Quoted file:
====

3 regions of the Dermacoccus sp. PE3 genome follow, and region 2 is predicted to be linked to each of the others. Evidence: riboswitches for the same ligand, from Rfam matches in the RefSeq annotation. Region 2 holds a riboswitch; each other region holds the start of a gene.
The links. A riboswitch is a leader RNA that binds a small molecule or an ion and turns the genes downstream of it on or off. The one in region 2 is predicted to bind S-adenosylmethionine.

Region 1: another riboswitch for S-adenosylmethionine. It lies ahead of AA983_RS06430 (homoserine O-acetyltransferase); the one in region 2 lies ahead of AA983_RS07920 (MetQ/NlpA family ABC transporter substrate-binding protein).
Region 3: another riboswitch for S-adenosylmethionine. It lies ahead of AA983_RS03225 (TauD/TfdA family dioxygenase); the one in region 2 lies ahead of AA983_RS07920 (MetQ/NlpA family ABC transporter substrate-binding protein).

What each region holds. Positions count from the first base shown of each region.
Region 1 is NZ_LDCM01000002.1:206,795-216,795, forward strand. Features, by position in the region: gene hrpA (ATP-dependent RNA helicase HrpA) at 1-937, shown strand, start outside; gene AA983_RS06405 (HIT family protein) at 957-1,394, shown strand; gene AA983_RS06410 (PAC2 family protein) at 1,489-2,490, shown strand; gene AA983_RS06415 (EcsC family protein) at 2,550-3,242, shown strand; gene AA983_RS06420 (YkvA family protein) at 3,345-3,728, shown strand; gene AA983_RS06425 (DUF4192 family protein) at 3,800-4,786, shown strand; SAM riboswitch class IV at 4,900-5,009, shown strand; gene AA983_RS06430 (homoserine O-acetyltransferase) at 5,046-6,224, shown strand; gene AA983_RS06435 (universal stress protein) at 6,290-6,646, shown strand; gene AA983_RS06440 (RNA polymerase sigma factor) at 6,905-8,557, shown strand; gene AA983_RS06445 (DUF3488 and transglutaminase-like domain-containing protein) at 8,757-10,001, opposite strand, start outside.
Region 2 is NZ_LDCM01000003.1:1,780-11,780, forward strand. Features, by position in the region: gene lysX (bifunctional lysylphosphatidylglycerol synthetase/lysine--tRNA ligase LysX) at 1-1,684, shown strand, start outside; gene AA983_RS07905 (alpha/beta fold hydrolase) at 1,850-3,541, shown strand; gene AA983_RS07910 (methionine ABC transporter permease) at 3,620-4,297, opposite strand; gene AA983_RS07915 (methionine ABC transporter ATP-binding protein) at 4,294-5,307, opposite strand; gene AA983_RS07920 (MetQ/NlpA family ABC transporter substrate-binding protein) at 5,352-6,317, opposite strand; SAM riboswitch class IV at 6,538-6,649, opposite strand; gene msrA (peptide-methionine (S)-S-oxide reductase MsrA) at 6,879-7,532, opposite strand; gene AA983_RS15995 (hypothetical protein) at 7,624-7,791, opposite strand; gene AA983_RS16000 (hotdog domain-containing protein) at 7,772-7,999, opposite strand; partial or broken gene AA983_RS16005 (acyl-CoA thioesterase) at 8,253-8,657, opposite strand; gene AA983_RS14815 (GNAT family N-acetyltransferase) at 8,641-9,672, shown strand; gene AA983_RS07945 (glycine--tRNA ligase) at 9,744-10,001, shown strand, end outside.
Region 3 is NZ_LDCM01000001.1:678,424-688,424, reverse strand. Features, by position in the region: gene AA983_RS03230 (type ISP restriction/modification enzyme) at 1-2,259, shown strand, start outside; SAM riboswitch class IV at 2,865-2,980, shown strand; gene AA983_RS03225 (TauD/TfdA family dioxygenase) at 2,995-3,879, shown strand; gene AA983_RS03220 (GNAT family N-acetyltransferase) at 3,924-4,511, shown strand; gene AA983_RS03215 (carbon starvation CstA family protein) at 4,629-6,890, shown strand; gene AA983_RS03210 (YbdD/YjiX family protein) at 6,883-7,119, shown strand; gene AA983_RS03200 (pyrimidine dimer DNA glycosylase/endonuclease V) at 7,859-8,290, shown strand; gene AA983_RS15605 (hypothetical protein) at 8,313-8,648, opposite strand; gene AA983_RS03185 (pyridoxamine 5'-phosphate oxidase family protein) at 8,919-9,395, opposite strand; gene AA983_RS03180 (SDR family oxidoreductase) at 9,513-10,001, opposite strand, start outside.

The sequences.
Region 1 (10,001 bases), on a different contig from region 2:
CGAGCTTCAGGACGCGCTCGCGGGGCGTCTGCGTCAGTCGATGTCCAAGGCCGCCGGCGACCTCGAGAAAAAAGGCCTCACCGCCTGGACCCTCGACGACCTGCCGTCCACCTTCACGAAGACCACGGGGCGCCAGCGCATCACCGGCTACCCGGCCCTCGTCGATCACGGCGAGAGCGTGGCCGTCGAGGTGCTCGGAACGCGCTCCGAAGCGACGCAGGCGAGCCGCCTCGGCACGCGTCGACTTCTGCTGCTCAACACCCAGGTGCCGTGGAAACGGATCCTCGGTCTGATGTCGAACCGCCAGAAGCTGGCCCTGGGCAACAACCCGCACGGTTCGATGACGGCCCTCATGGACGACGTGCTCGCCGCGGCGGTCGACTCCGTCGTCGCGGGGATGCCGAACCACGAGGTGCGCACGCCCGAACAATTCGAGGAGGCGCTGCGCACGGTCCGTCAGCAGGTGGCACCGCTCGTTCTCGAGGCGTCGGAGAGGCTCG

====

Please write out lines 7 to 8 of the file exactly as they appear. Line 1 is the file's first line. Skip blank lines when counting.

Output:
Region 2 is NZ_LDCM01000003.1:1,780-11,780, forward strand. Features, by position in the region: gene lysX (bifunctional lysylphosphatidylglycerol synthetase/lysine--tRNA ligase LysX) at 1-1,684, shown strand, start outside; gene AA983_RS07905 (alpha/beta fold hydrolase) at 1,850-3,541, shown strand; gene AA983_RS07910 (methionine ABC transporter permease) at 3,620-4,297, opposite strand; gene AA983_RS07915 (methionine ABC transporter ATP-binding protein) at 4,294-5,307, opposite strand; gene AA983_RS07920 (MetQ/NlpA family ABC transporter substrate-binding protein) at 5,352-6,317, opposite strand; SAM riboswitch class IV at 6,538-6,649, opposite strand; gene msrA (peptide-methionine (S)-S-oxide reductase MsrA) at 6,879-7,532, opposite strand; gene AA983_RS15995 (hypothetical protein) at 7,624-7,791, opposite strand; gene AA983_RS16000 (hotdog domain-containing protein) at 7,772-7,999, opposite strand; partial or broken gene AA983_RS16005 (acyl-CoA thioesterase) at 8,253-8,657, opposite strand; gene AA983_RS14815 (GNAT family N-acetyltransferase) at 8,641-9,672, shown strand; gene AA983_RS07945 (glycine--tRNA ligase) at 9,744-10,001, shown strand, end outside.
Region 3 is NZ_LDCM01000001.1:678,424-688,424, reverse strand. Features, by position in the region: gene AA983_RS03230 (type ISP restriction/modification enzyme) at 1-2,259, shown strand, start outside; SAM riboswitch class IV at 2,865-2,980, shown strand; gene AA983_RS03225 (TauD/TfdA family dioxygenase) at 2,995-3,879, shown strand; gene AA983_RS03220 (GNAT family N-acetyltransferase) at 3,924-4,511, shown strand; gene AA983_RS03215 (carbon starvation CstA family protein) at 4,629-6,890, shown strand; gene AA983_RS03210 (YbdD/YjiX family protein) at 6,883-7,119, shown strand; gene AA983_RS03200 (pyrimidine dimer DNA glycosylase/endonuclease V) at 7,859-8,290, shown strand; gene AA983_RS15605 (hypothetical protein) at 8,313-8,648, opposite strand; gene AA983_RS03185 (pyridoxamine 5'-phosphate oxidase family protein) at 8,919-9,395, opposite strand; gene AA983_RS03180 (SDR family oxidoreductase) at 9,513-10,001, opposite strand, start outside.